Property Casualty

The Letters You Shouldn’t Toss, Bury, or Ignore

Kyle Hougham
Kyle Hougham
Claims, Legal & Compliance

Have you ever had to part ways with an employee? How’d that turn out for you? Hopefully it went smoothly.

At some point, every employer faces the situation of parting ways with an employee. Most times, the separation goes well. However, what happens when — a few months after an employee’s separation — a letter directly from the former employee or a letter branding the Equal Employment Opportunity Commission (EEOC) logo shows up on your desk? Do you ignore it and file it away but never open it? You shouldn’t.

The EEOC is an independent federal agency responsible for enforcing federal laws that make it illegal to discriminate against an employee because of one of the following:

  • Race
  • Color
  • Religion
  • Sex
  • National Origin
  • Age
  • Disability
  • Genetic Information

When a former employee alleges they were wrongfully terminated, more often than not the employee will file a complaint with the EEOC claiming the company fired them because of one of those reasons listed above. Additionally, it’s also as likely that you’ll receive a letter directly from the former employee making similar allegations and requesting the company return them to their prior place of employment.

In 2015 alone, the EEOC received 89,385 complaints from former employees seeking adjudication of their claims. The statistics drawn from the EEOC’s own 2015 Fiscal Year Report show that of the 89,385 complaints received:

  • Almost 65 percent of those claims (or 60,440) were closed after the investigation by the EEOC concluded the claimant had no reasonable cause to file the complaint.
  • An additional 16.7 percent (or 15,440) were administratively closed by the EEOC.

If so many are closed administratively or are deemed to be without merit by the EEOC, then why should you be concerned? The answer is twofold.

  • First, while a majority of the complaints are without merit, at least statistically speaking, each claimant will likely receive a “Right to Sue” letter from the EEOC. That letter will allow them to maintain a civil action directly against their former employer (your company) for wrongful termination.
  • Second, and most importantly, remember that letter you received from the EEOC way back when informing you that Employee X filed a complaint with them? It has a significant impact on your company’s coverage under the Employment Practices Liability Insurance (EPLI) policy.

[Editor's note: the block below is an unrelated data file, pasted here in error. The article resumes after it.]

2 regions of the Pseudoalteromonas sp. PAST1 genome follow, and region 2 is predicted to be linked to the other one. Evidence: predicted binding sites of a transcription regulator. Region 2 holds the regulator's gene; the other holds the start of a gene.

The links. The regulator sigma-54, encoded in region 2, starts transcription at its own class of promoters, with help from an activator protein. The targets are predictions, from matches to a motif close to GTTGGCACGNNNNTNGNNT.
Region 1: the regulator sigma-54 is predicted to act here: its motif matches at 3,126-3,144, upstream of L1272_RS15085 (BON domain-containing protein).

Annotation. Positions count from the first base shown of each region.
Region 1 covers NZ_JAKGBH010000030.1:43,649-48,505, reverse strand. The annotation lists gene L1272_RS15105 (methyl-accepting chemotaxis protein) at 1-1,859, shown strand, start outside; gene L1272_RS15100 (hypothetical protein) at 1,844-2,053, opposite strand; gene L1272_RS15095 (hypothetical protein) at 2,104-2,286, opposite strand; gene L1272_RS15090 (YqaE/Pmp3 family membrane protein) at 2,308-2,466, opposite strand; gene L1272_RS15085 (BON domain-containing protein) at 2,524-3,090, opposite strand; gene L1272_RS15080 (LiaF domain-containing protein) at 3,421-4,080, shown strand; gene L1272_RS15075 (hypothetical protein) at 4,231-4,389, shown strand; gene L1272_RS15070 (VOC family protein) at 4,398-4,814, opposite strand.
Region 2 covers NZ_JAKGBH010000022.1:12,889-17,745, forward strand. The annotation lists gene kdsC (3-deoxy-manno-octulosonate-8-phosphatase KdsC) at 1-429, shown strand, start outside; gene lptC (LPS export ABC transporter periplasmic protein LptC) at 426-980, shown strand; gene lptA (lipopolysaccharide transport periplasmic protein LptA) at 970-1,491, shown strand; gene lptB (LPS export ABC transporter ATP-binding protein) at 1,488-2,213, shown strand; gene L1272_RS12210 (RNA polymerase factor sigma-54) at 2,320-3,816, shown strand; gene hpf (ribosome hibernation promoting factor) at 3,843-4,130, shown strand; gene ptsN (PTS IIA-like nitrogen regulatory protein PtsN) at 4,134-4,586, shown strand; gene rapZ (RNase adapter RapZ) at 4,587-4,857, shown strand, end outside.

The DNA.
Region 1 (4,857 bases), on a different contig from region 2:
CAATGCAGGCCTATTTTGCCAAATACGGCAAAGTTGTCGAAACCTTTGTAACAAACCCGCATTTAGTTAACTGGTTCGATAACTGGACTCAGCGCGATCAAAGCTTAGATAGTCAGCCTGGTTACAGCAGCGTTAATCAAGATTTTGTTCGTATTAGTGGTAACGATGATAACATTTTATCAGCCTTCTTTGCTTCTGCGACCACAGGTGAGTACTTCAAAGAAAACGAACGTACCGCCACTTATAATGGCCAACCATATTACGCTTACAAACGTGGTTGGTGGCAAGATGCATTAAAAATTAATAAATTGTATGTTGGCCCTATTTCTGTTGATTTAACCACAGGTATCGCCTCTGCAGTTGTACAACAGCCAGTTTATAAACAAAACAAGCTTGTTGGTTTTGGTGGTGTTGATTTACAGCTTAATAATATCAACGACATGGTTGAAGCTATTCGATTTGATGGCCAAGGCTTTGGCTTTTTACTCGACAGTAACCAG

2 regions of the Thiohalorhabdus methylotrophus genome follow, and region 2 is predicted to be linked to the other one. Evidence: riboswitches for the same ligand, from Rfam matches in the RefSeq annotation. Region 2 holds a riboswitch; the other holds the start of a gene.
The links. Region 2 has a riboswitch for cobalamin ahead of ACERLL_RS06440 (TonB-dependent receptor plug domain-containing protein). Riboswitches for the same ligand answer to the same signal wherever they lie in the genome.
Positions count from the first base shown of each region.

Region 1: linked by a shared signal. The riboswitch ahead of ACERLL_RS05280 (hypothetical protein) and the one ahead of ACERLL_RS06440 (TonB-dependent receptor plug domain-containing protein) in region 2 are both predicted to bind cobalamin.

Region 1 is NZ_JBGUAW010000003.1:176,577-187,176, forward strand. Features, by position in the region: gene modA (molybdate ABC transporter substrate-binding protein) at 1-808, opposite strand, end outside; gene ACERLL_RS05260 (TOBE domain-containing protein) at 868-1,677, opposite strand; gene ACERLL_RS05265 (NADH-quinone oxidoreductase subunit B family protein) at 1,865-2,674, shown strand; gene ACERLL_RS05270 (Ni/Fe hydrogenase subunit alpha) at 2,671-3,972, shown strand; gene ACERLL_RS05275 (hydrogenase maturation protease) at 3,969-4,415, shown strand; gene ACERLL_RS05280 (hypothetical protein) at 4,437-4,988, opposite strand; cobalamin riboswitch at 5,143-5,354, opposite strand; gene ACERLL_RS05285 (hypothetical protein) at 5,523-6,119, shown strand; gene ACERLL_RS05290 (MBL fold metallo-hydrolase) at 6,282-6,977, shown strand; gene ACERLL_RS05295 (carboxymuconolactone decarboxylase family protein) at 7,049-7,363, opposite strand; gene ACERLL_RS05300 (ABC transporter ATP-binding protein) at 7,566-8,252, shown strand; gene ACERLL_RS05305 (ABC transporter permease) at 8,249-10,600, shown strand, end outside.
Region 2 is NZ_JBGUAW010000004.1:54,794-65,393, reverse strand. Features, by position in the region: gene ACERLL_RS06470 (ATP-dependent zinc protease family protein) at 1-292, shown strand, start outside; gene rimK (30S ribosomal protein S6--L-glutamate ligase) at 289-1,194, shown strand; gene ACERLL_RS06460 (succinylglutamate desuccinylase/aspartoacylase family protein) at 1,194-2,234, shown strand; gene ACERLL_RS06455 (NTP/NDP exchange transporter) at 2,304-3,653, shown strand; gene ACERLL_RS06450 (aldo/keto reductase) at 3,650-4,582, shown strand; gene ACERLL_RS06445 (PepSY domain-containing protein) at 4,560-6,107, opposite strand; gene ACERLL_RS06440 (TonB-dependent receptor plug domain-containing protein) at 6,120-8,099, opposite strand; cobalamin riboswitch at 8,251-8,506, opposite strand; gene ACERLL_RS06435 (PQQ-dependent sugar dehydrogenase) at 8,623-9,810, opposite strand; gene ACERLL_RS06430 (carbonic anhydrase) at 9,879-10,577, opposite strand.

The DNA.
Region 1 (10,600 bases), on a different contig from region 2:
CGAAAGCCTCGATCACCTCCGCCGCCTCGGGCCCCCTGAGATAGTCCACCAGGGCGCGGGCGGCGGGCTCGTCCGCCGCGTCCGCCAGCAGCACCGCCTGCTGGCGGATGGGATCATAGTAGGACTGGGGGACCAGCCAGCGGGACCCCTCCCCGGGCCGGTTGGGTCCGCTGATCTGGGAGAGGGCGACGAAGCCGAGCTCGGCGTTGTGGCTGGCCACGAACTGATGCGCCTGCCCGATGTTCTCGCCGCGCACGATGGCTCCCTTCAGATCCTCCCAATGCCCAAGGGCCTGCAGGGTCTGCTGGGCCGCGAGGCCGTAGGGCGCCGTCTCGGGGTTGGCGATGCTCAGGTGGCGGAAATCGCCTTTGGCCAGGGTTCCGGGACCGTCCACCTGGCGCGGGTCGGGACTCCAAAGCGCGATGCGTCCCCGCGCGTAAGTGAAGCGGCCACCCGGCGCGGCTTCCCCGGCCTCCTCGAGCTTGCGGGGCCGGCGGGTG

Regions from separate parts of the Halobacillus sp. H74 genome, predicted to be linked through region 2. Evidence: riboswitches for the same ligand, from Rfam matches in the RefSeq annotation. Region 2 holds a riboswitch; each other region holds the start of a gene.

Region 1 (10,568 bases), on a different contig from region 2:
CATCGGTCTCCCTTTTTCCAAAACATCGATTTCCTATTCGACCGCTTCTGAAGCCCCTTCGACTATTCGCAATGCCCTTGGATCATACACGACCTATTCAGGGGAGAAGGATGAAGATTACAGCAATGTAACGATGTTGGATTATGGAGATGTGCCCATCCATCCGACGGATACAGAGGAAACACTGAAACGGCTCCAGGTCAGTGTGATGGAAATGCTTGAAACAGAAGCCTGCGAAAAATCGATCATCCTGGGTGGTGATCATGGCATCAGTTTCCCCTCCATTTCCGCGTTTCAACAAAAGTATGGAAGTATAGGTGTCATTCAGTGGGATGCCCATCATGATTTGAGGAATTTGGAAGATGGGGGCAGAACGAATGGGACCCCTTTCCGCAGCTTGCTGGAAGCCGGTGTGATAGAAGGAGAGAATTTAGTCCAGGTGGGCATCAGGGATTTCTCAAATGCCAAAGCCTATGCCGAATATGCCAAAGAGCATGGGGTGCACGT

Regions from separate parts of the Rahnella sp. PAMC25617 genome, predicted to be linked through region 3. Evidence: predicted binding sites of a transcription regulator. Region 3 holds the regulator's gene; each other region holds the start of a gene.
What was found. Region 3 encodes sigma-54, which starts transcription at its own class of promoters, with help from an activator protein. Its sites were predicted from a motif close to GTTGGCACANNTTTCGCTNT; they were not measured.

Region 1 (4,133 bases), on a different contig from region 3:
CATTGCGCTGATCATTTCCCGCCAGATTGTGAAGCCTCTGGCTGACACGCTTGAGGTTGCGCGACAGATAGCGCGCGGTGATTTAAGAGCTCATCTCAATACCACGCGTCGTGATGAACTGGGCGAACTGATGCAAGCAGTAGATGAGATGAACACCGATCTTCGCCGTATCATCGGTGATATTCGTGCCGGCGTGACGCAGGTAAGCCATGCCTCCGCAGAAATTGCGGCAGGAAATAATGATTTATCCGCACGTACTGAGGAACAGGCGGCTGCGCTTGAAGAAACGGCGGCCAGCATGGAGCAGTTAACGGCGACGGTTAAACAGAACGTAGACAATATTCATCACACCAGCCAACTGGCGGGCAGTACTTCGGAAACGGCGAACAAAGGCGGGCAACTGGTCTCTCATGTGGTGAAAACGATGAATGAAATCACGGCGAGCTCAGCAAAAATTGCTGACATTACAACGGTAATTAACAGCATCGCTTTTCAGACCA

EPLI, like most executive risk policies, are written on a claims-made basis. This type of policy differs significantly from the occurrence-based policies most businesses deal with daily — think General Liability, Auto Liability, and Workers’ Compensation. A full discussion of the claims-made policy cannot be accomplished in this post; however, it’s imperative to understand the impact an EEOC complaint has on the notice provision of your company’s EPLI coverage.

Notice, or informing the carrier of a potential claim, under a claims-made policy is called a “condition precedent” to obtaining coverage under the policy. “Condition precedent” is just another way of saying you must perform a specific task before the contract is considered in effect or any obligations are expected of either party. In this case, coverage for your company under the policy.

OK, Kyle, get to the point. How does this affect me? The answer is simple. Deep within your EPLI policy is a page which defines a “Claim.” You know what? More often than not, notification of an action by a governmental agency (i.e. EEOC) satisfies that definition of Claim and sometimes even that letter you received from the employee could fall within the policy’s definition of Claim.

Getting to the point, a problem occurs when you ignore the EEOC letter, or the letter you received directly from the former employee, and wait to tell your insurance carrier about it until you receive a lawsuit from the former employee. (You should always tell your Carrier and your broker about the suit as quickly as possible, too.) By that time, maybe 12 to 18 months have passed between the time you first received the EEOC complaint/employee letter and when you go to file the claim with your insurance carrier.

Because of this delay, the carrier has the ability to deny your claim based on the notice provision within the policy. Coverage decisions will always rest with the carrier, and we cannot put words in their mouth. However, we must point out carriers have a good faith basis to do this based on the language in most EPLI policies.

So how do you ensure this scenario doesn’t occur? Tell me. Tell Holmes Murphy. Tell your broker. But most importantly, the minute you get a letter from the EEOC or from your former employee IMMEDIATELY tell your insurance carrier and your broker about it. No matter how baseless you believe the allegations may be. And even if it’s just a hand-written letter from the former employee requesting monetary damages or asking you to reinstate them to their prior position, you absolutely must forward that information on to the carrier and your broker. By forwarding the letters instantly, you’ll help preserve your rights to coverage under the company’s EPLI policy. It also helps to keep the carrier informed of the process. And, depending on the wording of your specific policy, your carrier may be able to provide assistance in responding to the complaint.

Don’t toss, bury, or ignore those employment related letters. Share them right away!

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